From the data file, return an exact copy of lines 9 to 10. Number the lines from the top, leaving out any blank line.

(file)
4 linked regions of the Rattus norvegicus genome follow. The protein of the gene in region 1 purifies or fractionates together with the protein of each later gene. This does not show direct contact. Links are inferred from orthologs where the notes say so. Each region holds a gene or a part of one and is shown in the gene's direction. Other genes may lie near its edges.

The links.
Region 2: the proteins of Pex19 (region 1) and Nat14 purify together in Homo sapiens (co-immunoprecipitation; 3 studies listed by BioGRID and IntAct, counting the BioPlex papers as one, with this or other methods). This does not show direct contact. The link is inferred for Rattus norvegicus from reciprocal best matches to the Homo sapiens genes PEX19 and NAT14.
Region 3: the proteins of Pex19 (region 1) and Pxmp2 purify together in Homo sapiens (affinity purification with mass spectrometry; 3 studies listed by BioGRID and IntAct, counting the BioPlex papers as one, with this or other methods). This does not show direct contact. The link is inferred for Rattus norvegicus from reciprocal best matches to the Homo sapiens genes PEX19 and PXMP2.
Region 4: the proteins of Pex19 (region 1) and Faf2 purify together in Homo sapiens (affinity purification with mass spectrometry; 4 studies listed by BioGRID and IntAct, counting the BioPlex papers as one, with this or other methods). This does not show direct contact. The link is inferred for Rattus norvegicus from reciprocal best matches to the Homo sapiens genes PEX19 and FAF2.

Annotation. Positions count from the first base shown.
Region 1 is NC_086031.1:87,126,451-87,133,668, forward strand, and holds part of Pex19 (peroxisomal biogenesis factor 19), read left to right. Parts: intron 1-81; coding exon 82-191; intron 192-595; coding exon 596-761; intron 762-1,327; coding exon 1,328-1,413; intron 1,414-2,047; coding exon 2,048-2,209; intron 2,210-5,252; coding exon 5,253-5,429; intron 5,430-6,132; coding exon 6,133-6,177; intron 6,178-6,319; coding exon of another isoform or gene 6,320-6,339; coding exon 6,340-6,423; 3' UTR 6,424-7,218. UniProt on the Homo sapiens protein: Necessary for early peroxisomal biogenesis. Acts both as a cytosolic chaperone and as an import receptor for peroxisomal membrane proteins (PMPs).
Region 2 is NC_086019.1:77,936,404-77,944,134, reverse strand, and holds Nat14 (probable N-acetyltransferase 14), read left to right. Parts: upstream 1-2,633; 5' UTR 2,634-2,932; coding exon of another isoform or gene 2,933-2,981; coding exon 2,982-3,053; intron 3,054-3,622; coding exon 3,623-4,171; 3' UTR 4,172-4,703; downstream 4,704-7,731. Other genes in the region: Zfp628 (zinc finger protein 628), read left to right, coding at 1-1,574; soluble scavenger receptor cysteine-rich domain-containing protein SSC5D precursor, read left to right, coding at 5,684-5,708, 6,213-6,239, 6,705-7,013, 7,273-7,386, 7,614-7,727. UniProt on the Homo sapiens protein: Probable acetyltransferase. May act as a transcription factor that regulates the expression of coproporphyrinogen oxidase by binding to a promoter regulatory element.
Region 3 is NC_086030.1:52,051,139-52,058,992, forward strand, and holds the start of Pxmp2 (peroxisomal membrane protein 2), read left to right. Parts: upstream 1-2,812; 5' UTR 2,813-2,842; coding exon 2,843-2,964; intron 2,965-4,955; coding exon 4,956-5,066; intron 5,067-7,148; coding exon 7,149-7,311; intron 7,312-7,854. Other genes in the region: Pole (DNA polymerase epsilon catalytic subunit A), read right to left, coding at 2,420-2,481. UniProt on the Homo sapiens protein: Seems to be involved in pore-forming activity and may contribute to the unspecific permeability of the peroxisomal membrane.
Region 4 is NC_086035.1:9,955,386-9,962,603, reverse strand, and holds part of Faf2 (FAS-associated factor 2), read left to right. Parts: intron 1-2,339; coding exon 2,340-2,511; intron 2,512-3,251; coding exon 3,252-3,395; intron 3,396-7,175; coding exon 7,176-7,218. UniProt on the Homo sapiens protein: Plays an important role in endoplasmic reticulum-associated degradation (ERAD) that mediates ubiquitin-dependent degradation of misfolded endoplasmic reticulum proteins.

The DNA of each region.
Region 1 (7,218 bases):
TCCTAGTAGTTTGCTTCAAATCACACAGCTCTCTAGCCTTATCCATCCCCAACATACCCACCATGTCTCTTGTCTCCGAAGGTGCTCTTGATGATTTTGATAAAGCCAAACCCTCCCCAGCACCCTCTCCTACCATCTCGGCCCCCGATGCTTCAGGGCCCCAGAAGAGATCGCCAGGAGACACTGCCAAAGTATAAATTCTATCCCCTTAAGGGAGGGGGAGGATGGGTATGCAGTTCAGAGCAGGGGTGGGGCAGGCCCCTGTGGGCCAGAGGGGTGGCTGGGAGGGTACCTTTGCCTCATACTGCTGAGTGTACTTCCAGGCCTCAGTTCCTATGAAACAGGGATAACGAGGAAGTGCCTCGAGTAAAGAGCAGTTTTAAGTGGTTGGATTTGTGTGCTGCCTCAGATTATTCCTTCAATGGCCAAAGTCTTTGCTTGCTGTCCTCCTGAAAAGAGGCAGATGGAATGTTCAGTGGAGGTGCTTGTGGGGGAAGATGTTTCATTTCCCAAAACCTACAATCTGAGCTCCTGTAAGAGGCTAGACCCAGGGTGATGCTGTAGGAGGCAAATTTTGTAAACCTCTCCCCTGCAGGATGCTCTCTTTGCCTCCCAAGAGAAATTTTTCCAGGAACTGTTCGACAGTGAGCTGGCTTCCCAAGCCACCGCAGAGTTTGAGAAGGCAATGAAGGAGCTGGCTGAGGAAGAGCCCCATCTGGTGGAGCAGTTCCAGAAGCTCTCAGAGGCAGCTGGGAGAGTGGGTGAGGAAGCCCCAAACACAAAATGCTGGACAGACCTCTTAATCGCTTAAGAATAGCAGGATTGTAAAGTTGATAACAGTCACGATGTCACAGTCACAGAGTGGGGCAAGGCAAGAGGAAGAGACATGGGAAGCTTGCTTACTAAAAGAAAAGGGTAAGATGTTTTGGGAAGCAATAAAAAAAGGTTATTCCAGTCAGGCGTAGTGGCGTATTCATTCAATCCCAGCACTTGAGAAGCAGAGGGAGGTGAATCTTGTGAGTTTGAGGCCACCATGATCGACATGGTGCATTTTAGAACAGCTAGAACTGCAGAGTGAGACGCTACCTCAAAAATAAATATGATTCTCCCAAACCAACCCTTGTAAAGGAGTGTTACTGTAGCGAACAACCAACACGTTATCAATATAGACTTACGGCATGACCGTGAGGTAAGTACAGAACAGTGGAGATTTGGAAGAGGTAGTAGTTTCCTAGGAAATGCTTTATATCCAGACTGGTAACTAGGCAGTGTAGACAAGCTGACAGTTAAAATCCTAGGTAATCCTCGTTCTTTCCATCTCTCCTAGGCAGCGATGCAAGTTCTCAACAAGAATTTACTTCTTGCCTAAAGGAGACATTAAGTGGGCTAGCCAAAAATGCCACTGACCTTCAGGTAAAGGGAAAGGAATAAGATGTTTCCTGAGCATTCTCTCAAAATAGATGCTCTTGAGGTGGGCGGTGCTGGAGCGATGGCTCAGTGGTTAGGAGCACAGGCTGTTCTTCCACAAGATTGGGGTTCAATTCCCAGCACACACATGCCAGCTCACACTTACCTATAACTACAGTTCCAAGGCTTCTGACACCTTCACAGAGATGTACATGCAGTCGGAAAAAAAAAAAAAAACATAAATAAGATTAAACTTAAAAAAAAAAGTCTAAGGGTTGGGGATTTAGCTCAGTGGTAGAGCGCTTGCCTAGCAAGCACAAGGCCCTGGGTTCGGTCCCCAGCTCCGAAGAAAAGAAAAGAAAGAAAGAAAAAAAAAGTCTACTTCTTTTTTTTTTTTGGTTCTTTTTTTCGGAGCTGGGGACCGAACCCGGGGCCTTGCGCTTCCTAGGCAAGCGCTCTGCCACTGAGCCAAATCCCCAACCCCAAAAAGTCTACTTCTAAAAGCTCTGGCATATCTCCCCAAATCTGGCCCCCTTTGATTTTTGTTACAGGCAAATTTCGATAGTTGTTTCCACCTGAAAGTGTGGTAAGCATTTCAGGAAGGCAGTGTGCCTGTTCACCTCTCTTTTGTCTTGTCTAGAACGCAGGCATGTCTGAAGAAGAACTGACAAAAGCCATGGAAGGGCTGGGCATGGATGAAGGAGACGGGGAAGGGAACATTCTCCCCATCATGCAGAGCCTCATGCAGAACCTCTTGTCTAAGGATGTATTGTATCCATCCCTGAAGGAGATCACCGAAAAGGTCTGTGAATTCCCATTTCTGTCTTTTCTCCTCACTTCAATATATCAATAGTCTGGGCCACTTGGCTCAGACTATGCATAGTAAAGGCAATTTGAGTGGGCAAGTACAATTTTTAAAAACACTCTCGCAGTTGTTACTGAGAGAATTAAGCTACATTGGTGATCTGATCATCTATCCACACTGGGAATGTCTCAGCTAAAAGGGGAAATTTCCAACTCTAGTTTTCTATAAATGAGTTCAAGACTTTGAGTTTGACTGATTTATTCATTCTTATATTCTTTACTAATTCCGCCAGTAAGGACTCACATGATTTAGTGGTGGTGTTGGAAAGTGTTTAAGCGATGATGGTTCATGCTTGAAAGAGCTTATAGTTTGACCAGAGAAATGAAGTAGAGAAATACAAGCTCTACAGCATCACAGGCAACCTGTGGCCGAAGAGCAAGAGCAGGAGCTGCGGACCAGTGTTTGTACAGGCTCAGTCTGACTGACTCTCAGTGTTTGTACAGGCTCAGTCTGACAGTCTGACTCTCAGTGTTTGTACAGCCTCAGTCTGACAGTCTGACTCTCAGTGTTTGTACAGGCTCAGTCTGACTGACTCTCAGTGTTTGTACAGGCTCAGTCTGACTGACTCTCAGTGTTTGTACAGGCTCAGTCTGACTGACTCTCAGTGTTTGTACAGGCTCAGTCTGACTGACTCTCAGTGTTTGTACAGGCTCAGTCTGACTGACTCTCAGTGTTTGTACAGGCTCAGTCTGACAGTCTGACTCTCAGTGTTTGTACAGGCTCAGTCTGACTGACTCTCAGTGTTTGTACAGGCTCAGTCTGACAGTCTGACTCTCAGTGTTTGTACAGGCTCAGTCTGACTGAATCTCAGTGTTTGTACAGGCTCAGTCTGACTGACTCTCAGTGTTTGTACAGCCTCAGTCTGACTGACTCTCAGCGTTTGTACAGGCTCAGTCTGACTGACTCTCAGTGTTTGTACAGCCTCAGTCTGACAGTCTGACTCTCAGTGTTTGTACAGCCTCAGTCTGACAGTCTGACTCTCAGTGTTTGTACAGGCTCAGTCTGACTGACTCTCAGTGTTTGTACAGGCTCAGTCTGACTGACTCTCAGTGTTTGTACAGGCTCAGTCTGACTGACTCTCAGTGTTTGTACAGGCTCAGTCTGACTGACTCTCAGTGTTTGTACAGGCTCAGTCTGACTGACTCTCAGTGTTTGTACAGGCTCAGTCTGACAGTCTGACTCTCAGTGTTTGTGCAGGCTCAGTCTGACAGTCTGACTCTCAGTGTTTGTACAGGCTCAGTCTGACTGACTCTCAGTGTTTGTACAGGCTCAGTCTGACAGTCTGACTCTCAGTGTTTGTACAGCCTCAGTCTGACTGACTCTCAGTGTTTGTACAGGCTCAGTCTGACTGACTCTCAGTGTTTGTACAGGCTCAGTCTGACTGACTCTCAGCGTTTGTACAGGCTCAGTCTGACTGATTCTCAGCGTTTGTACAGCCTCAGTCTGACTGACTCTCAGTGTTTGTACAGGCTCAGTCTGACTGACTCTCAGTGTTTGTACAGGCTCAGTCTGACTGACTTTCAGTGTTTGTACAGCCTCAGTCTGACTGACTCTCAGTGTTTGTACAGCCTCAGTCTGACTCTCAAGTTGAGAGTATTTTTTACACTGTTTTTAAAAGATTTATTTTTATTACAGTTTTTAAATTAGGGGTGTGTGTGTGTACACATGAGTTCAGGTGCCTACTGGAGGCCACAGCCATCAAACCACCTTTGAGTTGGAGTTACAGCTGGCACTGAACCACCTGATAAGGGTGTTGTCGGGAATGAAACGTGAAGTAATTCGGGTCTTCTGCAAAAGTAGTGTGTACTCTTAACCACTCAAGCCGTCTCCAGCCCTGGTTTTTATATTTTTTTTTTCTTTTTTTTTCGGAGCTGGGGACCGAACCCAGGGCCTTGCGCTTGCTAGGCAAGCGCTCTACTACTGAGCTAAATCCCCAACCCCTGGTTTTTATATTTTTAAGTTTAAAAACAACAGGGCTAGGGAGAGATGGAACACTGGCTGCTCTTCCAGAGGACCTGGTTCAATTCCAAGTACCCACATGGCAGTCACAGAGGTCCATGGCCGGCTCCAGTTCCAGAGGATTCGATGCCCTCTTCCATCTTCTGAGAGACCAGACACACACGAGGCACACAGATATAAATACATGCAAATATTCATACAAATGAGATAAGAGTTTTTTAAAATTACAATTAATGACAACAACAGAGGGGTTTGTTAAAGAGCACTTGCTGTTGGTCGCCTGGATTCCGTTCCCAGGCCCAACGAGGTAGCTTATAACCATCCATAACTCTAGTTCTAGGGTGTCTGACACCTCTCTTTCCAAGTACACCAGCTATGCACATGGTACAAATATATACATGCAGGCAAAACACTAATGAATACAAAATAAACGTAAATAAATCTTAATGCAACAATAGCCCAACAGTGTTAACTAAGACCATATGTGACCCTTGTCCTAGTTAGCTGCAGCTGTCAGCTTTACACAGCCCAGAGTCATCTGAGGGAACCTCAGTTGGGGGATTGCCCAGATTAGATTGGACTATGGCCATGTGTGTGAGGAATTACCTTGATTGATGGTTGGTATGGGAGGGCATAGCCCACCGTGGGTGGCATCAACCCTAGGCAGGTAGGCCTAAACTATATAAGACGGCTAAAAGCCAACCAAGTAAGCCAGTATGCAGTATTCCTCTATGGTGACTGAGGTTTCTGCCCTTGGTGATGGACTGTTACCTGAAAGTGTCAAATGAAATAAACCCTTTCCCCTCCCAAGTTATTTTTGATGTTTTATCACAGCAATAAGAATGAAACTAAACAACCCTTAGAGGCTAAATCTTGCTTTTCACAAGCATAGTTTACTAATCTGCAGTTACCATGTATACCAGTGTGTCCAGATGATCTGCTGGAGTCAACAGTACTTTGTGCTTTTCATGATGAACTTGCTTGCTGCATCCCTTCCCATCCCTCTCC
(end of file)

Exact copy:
Region 3 is NC_086030.1:52,051,139-52,058,992, forward strand, and holds the start of Pxmp2 (peroxisomal membrane protein 2), read left to right. Parts: upstream 1-2,812; 5' UTR 2,813-2,842; coding exon 2,843-2,964; intron 2,965-4,955; coding exon 4,956-5,066; intron 5,067-7,148; coding exon 7,149-7,311; intron 7,312-7,854. Other genes in the region: Pole (DNA polymerase epsilon catalytic subunit A), read right to left, coding at 2,420-2,481. UniProt on the Homo sapiens protein: Seems to be involved in pore-forming activity and may contribute to the unspecific permeability of the peroxisomal membrane.
Region 4 is NC_086035.1:9,955,386-9,962,603, reverse strand, and holds part of Faf2 (FAS-associated factor 2), read left to right. Parts: intron 1-2,339; coding exon 2,340-2,511; intron 2,512-3,251; coding exon 3,252-3,395; intron 3,396-7,175; coding exon 7,176-7,218. UniProt on the Homo sapiens protein: Plays an important role in endoplasmic reticulum-associated degradation (ERAD) that mediates ubiquitin-dependent degradation of misfolded endoplasmic reticulum proteins.